What’s Wrong With Socialism


On its face, socialism may seem to be a compassionate idea—a “no person left behind” idea. Some Christians even think it is Biblical. But is it?

Those favoring socialism may point to the first church—a group of Jews who responded to Peter’s sermon on Pentecost and put their faith in Jesus Christ. The Bible tells us about that group of believers: they spent time together. They shared their stuff with each other, even to the point of selling stuff to help the people in need: “And all those who had believed were together and had all things in common; and they began selling their property and possessions and were sharing them with all, as anyone might have need.” (Acts 2:44-45)

Sounds like socialism, right?

Not really. This was not an economic plan instituted as a mandate. These were people with a common purpose taking care of one another voluntarily. We know this when Peter later addresses a couple who sold a house and brought part of the proceeds as a gift to the church. The problem was, they lied about the amount, claiming they had given the entire sum.

Before pronouncing judgment, Peter said, “While it remained unsold, did it not remain your own? And after it was sold, was it not under your control?” (Acts 5:4a)

So nobody, not the government, certainly, and not the church, had mandated this principle of sharing. Rather God seems to lift up generosity, both from individuals and from church bodies. Paul, for example, praises the church in Philippi for sending him gifts from time to time. And Jesus Himself praised the poor widow for giving her last coin for the work in the temple.

In contrast to the instituted “sharing” of socialism, the Bible has much to say about the concepts behind capitalism.

  1. The one who doesn’t work, doesn’t eat.
  2. The worker is worthy of his wages.
  3. Our money should be invested and grow.

I know the parable of the talents that Jesus told had spiritual implications, but first, like all parables, it was grounded in the physical. The story Jesus told was about servants investing their master’s money. Two succeeded, one did not. The guy who earned no money actually hadn’t made an investment, and it was for this reason that his master punished him. He didn’t judge him because he made a bad investment but that he didn’t even do the bare minimum—he didn’t even put the money in the bank.

Beyond these basics, there is a fundamental issue that we shouldn’t ignore: man’s sin nature. Because we have this tie to sin, this dead weight that pulls us away from God’s holiness, we will never have a perfect system of finance or government.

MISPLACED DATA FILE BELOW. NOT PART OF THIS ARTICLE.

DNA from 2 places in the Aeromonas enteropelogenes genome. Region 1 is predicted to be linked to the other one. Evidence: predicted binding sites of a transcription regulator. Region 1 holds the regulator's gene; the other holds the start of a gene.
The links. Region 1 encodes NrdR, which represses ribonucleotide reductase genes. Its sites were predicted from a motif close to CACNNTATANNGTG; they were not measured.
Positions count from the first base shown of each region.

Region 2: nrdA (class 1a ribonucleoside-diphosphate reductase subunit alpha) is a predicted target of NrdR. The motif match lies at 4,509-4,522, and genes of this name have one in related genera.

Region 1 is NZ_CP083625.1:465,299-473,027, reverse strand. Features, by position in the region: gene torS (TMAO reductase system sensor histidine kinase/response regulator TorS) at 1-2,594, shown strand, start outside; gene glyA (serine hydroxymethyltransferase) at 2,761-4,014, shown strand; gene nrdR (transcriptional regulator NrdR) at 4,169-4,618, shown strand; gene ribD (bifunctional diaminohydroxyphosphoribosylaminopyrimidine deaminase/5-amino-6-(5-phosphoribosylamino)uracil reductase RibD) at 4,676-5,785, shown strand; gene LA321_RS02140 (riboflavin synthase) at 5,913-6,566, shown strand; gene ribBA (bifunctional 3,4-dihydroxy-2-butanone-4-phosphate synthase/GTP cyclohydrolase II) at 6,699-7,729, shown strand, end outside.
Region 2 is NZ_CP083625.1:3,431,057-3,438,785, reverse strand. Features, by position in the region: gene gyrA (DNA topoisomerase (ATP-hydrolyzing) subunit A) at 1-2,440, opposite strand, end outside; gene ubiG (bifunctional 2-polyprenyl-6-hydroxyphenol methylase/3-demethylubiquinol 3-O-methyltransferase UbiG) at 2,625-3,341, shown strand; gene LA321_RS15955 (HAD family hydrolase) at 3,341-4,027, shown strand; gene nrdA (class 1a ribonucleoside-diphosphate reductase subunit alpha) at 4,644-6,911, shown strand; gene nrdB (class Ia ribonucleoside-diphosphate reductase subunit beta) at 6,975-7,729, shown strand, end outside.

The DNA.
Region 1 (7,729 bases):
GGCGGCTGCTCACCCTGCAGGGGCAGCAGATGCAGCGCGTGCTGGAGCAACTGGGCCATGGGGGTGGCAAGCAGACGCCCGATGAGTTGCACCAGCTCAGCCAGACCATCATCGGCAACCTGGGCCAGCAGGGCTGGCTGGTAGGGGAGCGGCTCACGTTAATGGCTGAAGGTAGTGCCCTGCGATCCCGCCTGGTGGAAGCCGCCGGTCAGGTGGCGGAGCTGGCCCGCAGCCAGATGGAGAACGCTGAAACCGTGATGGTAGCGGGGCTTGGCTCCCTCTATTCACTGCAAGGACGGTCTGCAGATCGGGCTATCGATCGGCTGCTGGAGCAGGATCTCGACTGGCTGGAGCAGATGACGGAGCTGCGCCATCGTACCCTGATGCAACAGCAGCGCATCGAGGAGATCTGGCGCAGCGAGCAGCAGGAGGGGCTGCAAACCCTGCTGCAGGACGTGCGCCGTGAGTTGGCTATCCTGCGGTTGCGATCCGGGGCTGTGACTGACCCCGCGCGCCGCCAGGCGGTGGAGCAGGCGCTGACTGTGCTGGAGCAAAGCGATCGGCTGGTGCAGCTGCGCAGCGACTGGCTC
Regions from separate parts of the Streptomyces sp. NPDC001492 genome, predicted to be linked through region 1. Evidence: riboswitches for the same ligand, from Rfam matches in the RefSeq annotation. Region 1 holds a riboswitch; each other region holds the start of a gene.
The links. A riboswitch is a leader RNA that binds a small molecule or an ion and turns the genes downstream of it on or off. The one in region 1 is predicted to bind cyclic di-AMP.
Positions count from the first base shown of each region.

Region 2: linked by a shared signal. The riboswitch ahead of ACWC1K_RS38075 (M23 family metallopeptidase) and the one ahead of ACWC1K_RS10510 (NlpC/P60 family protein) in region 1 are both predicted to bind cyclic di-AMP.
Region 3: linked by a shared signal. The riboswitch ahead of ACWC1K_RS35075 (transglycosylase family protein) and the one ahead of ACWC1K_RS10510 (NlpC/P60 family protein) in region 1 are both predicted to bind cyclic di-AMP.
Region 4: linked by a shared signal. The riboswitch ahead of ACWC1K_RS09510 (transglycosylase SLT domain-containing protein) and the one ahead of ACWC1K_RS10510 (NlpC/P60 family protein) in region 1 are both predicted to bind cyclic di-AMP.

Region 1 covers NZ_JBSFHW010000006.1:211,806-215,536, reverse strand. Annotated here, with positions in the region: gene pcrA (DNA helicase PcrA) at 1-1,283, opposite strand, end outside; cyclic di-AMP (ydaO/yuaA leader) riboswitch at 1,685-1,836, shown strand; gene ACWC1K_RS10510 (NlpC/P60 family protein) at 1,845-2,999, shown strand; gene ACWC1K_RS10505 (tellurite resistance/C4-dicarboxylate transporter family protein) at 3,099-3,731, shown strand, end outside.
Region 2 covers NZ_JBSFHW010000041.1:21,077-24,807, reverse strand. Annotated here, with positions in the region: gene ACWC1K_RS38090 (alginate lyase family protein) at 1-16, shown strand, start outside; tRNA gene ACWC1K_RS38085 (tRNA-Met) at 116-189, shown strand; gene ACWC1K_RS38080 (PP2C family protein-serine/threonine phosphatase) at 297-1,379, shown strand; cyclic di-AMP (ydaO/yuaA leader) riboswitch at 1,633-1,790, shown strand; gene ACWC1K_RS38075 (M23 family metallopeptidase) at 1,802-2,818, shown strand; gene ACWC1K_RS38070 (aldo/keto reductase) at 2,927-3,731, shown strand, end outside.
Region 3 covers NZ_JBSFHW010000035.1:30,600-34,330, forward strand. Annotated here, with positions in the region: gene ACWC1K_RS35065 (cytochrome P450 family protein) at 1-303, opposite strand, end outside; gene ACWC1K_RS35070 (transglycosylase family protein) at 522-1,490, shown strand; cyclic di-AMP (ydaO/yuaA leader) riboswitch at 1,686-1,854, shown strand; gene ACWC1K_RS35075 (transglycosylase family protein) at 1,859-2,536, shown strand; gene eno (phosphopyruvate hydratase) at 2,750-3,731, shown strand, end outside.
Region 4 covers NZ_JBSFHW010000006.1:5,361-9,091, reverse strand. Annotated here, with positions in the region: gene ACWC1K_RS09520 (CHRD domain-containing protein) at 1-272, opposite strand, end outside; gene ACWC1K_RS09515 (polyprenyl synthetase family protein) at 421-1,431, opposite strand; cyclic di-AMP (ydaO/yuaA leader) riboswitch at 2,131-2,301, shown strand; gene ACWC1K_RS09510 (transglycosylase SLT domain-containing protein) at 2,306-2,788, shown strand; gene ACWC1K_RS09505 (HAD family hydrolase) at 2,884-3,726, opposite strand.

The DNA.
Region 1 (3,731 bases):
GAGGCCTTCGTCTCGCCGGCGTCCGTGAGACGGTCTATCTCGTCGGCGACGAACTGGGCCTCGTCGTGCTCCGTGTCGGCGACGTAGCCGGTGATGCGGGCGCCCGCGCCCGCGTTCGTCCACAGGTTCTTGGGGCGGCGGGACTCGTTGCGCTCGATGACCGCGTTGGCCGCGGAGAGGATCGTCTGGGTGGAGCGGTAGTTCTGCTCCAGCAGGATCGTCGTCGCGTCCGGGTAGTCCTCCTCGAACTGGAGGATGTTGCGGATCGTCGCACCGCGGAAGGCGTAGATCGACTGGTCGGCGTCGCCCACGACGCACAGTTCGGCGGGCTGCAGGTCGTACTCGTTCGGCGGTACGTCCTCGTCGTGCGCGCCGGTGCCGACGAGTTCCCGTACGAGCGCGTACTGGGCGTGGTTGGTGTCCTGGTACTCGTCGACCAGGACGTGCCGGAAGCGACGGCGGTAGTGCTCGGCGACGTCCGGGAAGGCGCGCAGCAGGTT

Therefore, the bottom line is that in socialism, people will take advantage. They will try to get something for free, something they don’t deserve, and something they don’t need. In capitalism, some people will be greedy; they try to take advantage of others and get more and more and more, beyond what they need.

Because I live in California, I’ve seen a little of what “socialism” can do. The obvious problems are people lying to get “benefits” from the state. A friend related how her family, when she was a child,  signed the kids up for free lunches at school, even they they were not in financial need. They just wanted the free stuff. There are many, many, many more examples I could cite.

Of course, there is the dis-incentive for dads to be in the home because single moms get money for each child they have when the dad is absent. It’s financially profitable for moms to be single moms. That has serious repercussions for how children are raised, the values they learn, they goals and aspirations they have, the ethics and morality they believe in.

On the other hand, the government locks you into a level of poverty that you can’t climb out of. For example, if you are part of the Medical program or the Cal Fresh (food stamps) you can only have a certain amount of money in the bank.

For instance, a neighbor who is part of the Cal Fresh program, was notified that they would lose their benefits. They had a vehicle stolen. They received money from the insurance company and were looking for a replacement vehicle. Before they found one, the government was at the door telling them they would no longer qualify for the food program unless they spent that insurance money by a certain time. So how does anyone save for, let’s say, a downpayment on a house or the first and last months’ rent or for a new car? They are essentially trapped at their level of poverty, unable to “get ahead.”

All that to say, socialism isn’t always beneficial even for the people receiving benefits.

Clearly the Bible points to people working and getting paid for their work. It points to both people and the Church being generous and helping those in need. But generosity is never mandated.

History only shows us failed socialist societies—the USSR, East Germany, Venezula, etc. Perhaps the failures are due to the authoritarian governments that implemented the socialist policies, but there’s also the possibility that authoritarianism is the natural result of socialism. If the government owns all the banks or oil companies or transportation entities, doesn’t that lend itself to authoritarian control?